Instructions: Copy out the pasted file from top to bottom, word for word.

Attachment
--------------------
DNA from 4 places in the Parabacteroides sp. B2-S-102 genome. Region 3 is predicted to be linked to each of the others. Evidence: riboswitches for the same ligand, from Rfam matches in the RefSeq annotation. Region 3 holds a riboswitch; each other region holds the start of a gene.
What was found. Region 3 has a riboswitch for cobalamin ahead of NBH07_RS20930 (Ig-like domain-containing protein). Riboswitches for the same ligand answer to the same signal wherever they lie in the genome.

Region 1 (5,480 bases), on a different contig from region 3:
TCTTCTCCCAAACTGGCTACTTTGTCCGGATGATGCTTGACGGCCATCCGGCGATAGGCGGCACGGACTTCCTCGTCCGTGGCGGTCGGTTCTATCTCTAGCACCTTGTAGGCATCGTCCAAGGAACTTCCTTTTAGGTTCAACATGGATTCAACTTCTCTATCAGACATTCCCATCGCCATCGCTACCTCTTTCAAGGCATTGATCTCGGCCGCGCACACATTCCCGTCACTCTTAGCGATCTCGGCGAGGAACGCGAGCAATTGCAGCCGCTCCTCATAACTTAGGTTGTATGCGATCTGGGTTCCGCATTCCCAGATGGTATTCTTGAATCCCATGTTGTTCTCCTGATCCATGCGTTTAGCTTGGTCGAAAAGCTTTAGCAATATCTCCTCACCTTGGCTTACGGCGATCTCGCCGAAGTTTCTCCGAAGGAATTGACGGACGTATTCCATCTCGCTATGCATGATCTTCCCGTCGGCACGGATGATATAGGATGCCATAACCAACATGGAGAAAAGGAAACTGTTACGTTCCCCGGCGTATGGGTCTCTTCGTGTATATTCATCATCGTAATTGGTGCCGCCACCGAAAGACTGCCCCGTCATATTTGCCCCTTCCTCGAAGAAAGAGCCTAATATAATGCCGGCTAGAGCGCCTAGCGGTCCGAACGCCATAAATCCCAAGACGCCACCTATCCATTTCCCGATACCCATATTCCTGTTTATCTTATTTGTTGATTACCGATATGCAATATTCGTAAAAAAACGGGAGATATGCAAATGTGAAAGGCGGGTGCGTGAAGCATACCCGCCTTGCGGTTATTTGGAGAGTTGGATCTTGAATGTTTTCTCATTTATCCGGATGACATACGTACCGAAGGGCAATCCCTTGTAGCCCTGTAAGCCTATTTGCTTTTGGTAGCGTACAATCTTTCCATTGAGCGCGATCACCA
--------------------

DNA from 4 places in the Parabacteroides sp. B2-S-102 genome. Region 3 is predicted to be linked to each of the others. Evidence: riboswitches for the same ligand, from Rfam matches in the RefSeq annotation. Region 3 holds a riboswitch; each other region holds the start of a gene.
What was found. Region 3 has a riboswitch for cobalamin ahead of NBH07_RS20930 (Ig-like domain-containing protein). Riboswitches for the same ligand answer to the same signal wherever they lie in the genome.

Region 1 (5,480 bases), on a different contig from region 3:
TCTTCTCCCAAACTGGCTACTTTGTCCGGATGATGCTTGACGGCCATCCGGCGATAGGCGGCACGGACTTCCTCGTCCGTGGCGGTCGGTTCTATCTCTAGCACCTTGTAGGCATCGTCCAAGGAACTTCCTTTTAGGTTCAACATGGATTCAACTTCTCTATCAGACATTCCCATCGCCATCGCTACCTCTTTCAAGGCATTGATCTCGGCCGCGCACACATTCCCGTCACTCTTAGCGATCTCGGCGAGGAACGCGAGCAATTGCAGCCGCTCCTCATAACTTAGGTTGTATGCGATCTGGGTTCCGCATTCCCAGATGGTATTCTTGAATCCCATGTTGTTCTCCTGATCCATGCGTTTAGCTTGGTCGAAAAGCTTTAGCAATATCTCCTCACCTTGGCTTACGGCGATCTCGCCGAAGTTTCTCCGAAGGAATTGACGGACGTATTCCATCTCGCTATGCATGATCTTCCCGTCGGCACGGATGATATAGGATGCCATAACCAACATGGAGAAAAGGAAACTGTTACGTTCCCCGGCGTATGGGTCTCTTCGTGTATATTCATCATCGTAATTGGTGCCGCCACCGAAAGACTGCCCCGTCATATTTGCCCCTTCCTCGAAGAAAGAGCCTAATATAATGCCGGCTAGAGCGCCTAGCGGTCCGAACGCCATAAATCCCAAGACGCCACCTATCCATTTCCCGATACCCATATTCCTGTTTATCTTATTTGTTGATTACCGATATGCAATATTCGTAAAAAAACGGGAGATATGCAAATGTGAAAGGCGGGTGCGTGAAGCATACCCGCCTTGCGGTTATTTGGAGAGTTGGATCTTGAATGTTTTCTCATTTATCCGGATGACATACGTACCGAAGGGCAATCCCTTGTAGCCCTGTAAGCCTATTTGCTTTTGGTAGCGTACAATCTTTCCATTGAGCGCGATCACCA